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8 y
My fear is that if Snowden were to turn himself in to US authorities, there would be little chance of him getting through a fair trial due to the nature of the evidence that would need to be presented.&nbsp; It would, almost by necessity, have to be a closed trial and the vast majority of what was heard would be Classified.&nbsp; All the world would ever see would be the end result (probably a "guilty" verdict) and would have to take it on faith that that reasonable due process was done.&nbsp; I don't think the world - or even most of the country - is going to think that happened.&nbsp; This is a no-win situation for everyone involved.
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TSgt Christopher D.
TSgt Christopher D.
8 y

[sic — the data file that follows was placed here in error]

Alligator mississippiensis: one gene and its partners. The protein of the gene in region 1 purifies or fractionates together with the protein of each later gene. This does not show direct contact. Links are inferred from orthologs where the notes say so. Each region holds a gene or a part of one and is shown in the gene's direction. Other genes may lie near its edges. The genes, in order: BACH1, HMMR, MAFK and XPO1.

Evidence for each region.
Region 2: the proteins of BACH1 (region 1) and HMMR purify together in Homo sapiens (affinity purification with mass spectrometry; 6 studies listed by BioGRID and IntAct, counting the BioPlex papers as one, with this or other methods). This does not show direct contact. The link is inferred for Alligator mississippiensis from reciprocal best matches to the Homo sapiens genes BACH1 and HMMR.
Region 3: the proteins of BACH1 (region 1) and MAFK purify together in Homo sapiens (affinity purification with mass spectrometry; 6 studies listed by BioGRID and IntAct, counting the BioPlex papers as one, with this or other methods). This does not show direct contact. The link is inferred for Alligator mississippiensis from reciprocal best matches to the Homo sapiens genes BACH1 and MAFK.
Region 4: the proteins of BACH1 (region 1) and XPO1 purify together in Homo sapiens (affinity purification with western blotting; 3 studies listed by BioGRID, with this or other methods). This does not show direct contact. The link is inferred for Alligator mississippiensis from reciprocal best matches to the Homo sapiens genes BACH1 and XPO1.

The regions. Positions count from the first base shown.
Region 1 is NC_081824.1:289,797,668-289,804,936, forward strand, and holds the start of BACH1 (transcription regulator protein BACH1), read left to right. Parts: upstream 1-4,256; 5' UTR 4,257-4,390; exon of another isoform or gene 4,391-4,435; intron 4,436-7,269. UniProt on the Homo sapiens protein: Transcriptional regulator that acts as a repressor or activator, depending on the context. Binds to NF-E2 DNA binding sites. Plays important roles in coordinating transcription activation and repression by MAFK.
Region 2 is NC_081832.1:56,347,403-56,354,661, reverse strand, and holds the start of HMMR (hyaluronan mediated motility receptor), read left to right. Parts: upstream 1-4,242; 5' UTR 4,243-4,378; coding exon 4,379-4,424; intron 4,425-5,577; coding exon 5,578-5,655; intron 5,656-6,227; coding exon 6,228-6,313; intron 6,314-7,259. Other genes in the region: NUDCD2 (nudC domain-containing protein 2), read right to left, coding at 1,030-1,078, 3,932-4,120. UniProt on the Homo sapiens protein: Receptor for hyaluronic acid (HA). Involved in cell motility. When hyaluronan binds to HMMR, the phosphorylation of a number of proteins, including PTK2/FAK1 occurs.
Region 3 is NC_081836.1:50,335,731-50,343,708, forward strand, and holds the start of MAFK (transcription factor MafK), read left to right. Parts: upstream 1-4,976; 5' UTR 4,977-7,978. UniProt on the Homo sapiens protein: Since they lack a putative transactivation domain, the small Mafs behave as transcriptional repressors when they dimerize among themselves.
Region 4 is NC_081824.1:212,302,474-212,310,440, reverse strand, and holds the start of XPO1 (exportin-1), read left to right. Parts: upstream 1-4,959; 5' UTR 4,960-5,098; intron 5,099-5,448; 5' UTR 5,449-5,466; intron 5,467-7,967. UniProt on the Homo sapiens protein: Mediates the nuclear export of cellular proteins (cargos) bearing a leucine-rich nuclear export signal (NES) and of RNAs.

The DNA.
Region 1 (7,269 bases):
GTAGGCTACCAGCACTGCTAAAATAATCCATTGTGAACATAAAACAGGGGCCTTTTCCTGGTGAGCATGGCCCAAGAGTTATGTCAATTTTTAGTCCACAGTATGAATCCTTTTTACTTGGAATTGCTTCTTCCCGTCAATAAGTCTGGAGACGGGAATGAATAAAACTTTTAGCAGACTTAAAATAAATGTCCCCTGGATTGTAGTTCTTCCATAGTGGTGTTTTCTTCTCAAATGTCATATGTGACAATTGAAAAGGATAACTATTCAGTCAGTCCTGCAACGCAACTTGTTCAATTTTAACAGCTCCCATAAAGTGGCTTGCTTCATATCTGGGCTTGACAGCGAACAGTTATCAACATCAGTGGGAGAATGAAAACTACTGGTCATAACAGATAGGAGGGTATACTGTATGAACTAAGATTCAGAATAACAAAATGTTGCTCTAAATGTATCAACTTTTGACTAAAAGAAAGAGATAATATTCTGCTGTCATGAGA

Maj Harley,<div><br></div><div>Just a question for you... You said, "<span class="Apple-style-span" style="color: rgb(77, 77, 77); font-size: 12px; ">However, the nature</span></div><span class="Apple-style-span" style="color: rgb(77, 77, 77); font-size: 12px; ">surrounding Snowden's conduct and the way he went about highlighting privacy&nbsp;infractions was not in line with our own values and ultimately put American&nbsp;lives in danger."</span><div><span class="Apple-style-span" style="color: rgb(77, 77, 77); font-size: 12px; "><br></span></div><div><span class="Apple-style-span" style="color: rgb(77, 77, 77); font-size: 12px; ">I am curious... how is our government violating the 4th amendment (collecting on American citizens without a warrant) in line with our values? I don't understand. On one hand, it's illegal/immoral/wrong for Snowden to break an agreement to not disclose what he knows, and on the other, it is preferable for our own government to completely disregard it's Constitutional limitations?</span></div><div><span class="Apple-style-span" style="color: rgb(77, 77, 77); font-size: 12px; "><br></span></div><div><span class="Apple-style-span" style="color: rgb(77, 77, 77); font-size: 12px; ">If he comes back, he will not get due process under provisions of the USA PATRIOT Act. He will not get a 'fair' trial. His 'crime' was exposing abject criminality. The real criminals will, of course, never even be indicted, much less tried. Are these our values now?</span></div><div><span class="Apple-style-span" style="color: rgb(77, 77, 77); font-size: 12px; "><br></span></div><div><span class="Apple-style-span" style="color: rgb(77, 77, 77); font-size: 12px; ">I'll agree on the poor execution part, but he could have easily sold the data for money and safe haven. He didn't.</span></div><div><span class="Apple-style-span" style="color: rgb(77, 77, 77); font-size: 12px; "><br></span></div><div><span class="Apple-style-span" style="color: rgb(77, 77, 77); font-size: 12px; ">This being said, I don't think anything he did merits a Nobel Peace Prize. Exposing the criminality did absolutely nothing to promote peace. &nbsp;&nbsp;</span><span class="Apple-style-span" style="color: rgb(77, 77, 77); font-size: 12px; ">&nbsp;</span><br></div>